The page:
We were now less than a dozen miles, as the crow flies, from Amsterdam, but thanks to good Dutch zoning you could only tell by scanning the horizon. We had good trails like this to within 3 or 4 km of our hotel, then rode trails with their own bike traffic signals most of the rest of the way. It was almost as easy as riding into a small country town!
The main reason for our push to Amsterdam was to get together with friends Louise and Masaharu and two of their sons, a daughter-in-law and a granddaughter. They all headed to England the next morning for the wedding of son #3, so we're glad we were able to catch them just in time, and that they were able to fit us into their busy schedule.
While not quite so memorable, we did take one last opportunity to have some good Dutch pancakes for lunch. Don't think it will be anytime soon that we see a menu like this again!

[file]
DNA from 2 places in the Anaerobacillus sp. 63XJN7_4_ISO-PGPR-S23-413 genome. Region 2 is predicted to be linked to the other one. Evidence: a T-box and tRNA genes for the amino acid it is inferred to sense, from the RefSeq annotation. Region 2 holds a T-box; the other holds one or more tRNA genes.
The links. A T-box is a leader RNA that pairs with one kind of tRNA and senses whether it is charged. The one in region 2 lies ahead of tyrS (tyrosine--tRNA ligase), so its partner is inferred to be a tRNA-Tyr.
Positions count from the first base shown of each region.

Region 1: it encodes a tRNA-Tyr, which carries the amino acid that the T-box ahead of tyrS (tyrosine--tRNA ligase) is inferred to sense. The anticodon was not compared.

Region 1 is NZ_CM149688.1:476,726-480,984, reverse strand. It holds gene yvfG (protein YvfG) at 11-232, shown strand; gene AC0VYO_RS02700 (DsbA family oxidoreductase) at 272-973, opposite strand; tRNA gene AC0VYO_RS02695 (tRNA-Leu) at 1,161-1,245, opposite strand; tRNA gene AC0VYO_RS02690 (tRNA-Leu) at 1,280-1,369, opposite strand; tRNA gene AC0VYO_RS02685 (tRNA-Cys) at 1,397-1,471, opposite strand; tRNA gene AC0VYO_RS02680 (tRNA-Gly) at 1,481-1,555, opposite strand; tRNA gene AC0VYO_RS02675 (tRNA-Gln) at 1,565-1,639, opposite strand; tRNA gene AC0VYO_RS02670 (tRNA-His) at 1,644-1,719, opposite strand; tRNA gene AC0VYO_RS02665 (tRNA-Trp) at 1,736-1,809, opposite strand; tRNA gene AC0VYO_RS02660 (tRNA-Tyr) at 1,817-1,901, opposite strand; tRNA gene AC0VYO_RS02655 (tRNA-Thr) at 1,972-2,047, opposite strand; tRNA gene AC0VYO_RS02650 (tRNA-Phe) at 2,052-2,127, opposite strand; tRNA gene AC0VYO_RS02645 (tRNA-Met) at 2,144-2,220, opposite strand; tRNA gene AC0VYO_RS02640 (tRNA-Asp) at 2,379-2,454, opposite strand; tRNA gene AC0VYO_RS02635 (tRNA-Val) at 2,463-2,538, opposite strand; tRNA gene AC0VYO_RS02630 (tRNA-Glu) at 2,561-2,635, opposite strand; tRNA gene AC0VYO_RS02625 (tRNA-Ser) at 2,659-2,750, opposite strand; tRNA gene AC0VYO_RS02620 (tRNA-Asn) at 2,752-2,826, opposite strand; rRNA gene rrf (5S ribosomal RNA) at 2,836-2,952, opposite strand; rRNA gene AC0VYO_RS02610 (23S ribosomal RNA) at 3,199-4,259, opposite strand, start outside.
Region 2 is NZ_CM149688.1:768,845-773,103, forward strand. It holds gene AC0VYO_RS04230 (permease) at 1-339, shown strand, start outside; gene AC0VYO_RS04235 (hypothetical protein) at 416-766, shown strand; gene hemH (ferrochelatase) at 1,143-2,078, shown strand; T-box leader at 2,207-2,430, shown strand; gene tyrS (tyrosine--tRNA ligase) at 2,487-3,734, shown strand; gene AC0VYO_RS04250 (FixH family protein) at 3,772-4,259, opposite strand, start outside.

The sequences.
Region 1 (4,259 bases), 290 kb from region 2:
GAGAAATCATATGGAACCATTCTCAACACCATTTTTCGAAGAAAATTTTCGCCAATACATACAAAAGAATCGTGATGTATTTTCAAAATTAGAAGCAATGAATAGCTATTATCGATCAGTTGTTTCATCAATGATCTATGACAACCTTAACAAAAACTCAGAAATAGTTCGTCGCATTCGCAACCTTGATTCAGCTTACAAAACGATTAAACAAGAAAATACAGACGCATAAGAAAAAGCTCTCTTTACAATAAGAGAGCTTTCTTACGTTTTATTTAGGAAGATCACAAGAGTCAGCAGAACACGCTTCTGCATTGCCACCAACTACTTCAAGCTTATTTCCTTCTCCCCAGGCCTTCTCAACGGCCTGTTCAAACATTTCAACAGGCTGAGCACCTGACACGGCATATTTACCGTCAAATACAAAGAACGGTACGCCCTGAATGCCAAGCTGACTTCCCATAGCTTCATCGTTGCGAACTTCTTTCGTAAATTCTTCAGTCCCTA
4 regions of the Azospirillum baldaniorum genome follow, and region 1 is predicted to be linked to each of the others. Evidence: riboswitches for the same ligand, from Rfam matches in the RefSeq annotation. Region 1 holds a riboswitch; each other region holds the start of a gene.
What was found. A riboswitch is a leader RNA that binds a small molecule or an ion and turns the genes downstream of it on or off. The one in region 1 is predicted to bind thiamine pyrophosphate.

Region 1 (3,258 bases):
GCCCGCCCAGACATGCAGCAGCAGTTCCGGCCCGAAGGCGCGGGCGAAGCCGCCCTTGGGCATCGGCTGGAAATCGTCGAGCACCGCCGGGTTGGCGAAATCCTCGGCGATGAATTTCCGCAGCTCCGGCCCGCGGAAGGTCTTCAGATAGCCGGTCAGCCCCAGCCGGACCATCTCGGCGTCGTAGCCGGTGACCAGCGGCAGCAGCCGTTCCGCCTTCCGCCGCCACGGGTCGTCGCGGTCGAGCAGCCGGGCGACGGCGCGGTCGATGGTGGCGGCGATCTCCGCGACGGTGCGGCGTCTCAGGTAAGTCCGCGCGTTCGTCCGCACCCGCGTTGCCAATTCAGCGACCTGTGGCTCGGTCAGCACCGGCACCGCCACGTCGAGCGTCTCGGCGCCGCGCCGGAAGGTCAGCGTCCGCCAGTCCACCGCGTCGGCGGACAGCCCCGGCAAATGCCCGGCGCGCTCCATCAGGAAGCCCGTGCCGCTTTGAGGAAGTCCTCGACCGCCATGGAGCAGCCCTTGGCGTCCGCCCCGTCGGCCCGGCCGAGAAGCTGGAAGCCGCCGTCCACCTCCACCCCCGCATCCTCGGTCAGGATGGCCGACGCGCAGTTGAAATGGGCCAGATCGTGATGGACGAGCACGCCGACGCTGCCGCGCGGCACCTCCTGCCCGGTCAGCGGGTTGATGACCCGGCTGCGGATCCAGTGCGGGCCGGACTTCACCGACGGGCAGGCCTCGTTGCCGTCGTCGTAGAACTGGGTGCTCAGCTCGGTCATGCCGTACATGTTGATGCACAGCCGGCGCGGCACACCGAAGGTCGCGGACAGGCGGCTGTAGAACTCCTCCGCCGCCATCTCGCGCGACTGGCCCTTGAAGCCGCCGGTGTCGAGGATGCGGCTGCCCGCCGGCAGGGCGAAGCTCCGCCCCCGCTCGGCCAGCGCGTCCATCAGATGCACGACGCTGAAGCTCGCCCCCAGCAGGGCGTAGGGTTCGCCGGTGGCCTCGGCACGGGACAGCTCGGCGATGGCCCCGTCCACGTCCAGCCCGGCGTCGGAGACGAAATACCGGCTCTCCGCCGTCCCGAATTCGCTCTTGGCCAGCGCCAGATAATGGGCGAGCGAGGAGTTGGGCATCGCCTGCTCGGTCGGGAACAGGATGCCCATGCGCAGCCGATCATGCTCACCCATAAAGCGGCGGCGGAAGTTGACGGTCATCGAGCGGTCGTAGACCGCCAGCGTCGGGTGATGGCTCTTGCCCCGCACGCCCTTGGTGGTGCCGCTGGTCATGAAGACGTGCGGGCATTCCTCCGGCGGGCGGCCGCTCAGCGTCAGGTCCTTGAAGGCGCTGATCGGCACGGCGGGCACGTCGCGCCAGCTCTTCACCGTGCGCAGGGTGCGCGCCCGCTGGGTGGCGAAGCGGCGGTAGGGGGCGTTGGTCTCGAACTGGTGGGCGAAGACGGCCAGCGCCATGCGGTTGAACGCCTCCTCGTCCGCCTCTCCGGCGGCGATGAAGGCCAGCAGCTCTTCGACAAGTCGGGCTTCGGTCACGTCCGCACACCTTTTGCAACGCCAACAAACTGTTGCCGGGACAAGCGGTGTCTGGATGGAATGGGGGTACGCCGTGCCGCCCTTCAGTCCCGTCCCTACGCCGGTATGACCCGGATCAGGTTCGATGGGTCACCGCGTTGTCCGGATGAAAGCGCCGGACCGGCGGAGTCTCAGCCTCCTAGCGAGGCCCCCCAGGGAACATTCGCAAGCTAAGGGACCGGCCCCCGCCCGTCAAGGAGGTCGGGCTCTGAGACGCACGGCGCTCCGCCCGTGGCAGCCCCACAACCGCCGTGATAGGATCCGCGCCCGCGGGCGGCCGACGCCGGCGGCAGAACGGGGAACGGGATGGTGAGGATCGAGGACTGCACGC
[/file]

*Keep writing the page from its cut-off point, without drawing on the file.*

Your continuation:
Once the tandem was disassembled and in its cases, we could relax and get busy checking off two items that have been on our bucket list for a decade: visiting the Van Gogh Museum and the Rijksmuseum, two of the greatest art museums in the world, and only a few blocks apart.
From our efficiency apartment we crossed a canal with a view of the Rijksmuseum a kilometer away, but headed instead to the Van Gogh Museum. Hours later, we marveled at all we had seen, from Van Gogh's actual paint palette to the largest collection of his paintings in the world. Whew! Here are a few of them.
Van Gogh was deeply moved by Japanese prints, and the museum showed several examples of his paintings and sometimes the work that inspired it.
Only a masochist would attempt both museums on one day, and he would do an inadequate job of seeing them at that. So the next day we tackled the Rijksmuseum, which only reopened in April after a 2-year renovation. It has an enormous collection, largely of Dutch paining. But this small country is a giant in art history, so there was more than we could actually see in one long day.